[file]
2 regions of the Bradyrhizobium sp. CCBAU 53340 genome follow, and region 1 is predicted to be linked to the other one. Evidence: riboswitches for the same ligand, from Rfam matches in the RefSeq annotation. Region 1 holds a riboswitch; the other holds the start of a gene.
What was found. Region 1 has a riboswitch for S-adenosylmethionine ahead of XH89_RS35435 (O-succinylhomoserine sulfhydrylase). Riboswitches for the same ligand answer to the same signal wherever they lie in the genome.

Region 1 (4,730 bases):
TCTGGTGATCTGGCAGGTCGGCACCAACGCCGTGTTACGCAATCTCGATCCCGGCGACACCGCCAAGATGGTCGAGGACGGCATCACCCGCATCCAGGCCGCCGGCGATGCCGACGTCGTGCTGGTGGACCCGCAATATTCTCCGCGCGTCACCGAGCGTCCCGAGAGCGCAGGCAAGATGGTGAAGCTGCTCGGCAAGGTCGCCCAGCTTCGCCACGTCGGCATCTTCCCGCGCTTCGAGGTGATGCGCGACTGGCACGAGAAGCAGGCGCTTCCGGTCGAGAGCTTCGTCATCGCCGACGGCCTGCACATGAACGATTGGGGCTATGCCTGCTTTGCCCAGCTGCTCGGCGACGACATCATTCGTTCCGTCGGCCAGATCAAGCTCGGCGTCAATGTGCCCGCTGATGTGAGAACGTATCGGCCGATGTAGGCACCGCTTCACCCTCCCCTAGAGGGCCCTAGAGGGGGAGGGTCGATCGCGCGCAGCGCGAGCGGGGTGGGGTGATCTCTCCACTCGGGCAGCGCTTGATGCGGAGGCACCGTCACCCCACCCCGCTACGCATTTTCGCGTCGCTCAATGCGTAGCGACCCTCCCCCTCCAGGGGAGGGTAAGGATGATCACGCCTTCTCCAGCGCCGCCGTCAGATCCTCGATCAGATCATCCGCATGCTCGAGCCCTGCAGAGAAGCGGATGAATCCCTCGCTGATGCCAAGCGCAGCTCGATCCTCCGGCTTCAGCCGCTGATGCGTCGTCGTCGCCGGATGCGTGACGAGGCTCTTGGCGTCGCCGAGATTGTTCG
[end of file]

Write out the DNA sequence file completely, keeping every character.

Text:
2 regions of the Bradyrhizobium sp. CCBAU 53340 genome follow, and region 1 is predicted to be linked to the other one. Evidence: riboswitches for the same ligand, from Rfam matches in the RefSeq annotation. Region 1 holds a riboswitch; the other holds the start of a gene.
What was found. Region 1 has a riboswitch for S-adenosylmethionine ahead of XH89_RS35435 (O-succinylhomoserine sulfhydrylase). Riboswitches for the same ligand answer to the same signal wherever they lie in the genome.

Region 1 (4,730 bases):
TCTGGTGATCTGGCAGGTCGGCACCAACGCCGTGTTACGCAATCTCGATCCCGGCGACACCGCCAAGATGGTCGAGGACGGCATCACCCGCATCCAGGCCGCCGGCGATGCCGACGTCGTGCTGGTGGACCCGCAATATTCTCCGCGCGTCACCGAGCGTCCCGAGAGCGCAGGCAAGATGGTGAAGCTGCTCGGCAAGGTCGCCCAGCTTCGCCACGTCGGCATCTTCCCGCGCTTCGAGGTGATGCGCGACTGGCACGAGAAGCAGGCGCTTCCGGTCGAGAGCTTCGTCATCGCCGACGGCCTGCACATGAACGATTGGGGCTATGCCTGCTTTGCCCAGCTGCTCGGCGACGACATCATTCGTTCCGTCGGCCAGATCAAGCTCGGCGTCAATGTGCCCGCTGATGTGAGAACGTATCGGCCGATGTAGGCACCGCTTCACCCTCCCCTAGAGGGCCCTAGAGGGGGAGGGTCGATCGCGCGCAGCGCGAGCGGGGTGGGGTGATCTCTCCACTCGGGCAGCGCTTGATGCGGAGGCACCGTCACCCCACCCCGCTACGCATTTTCGCGTCGCTCAATGCGTAGCGACCCTCCCCCTCCAGGGGAGGGTAAGGATGATCACGCCTTCTCCAGCGCCGCCGTCAGATCCTCGATCAGATCATCCGCATGCTCGAGCCCTGCAGAGAAGCGGATGAATCCCTCGCTGATGCCAAGCGCAGCTCGATCCTCCGGCTTCAGCCGCTGATGCGTCGTCGTCGCCGGATGCGTGACGAGGCTCTTGGCGTCGCCGAGATTGTTCG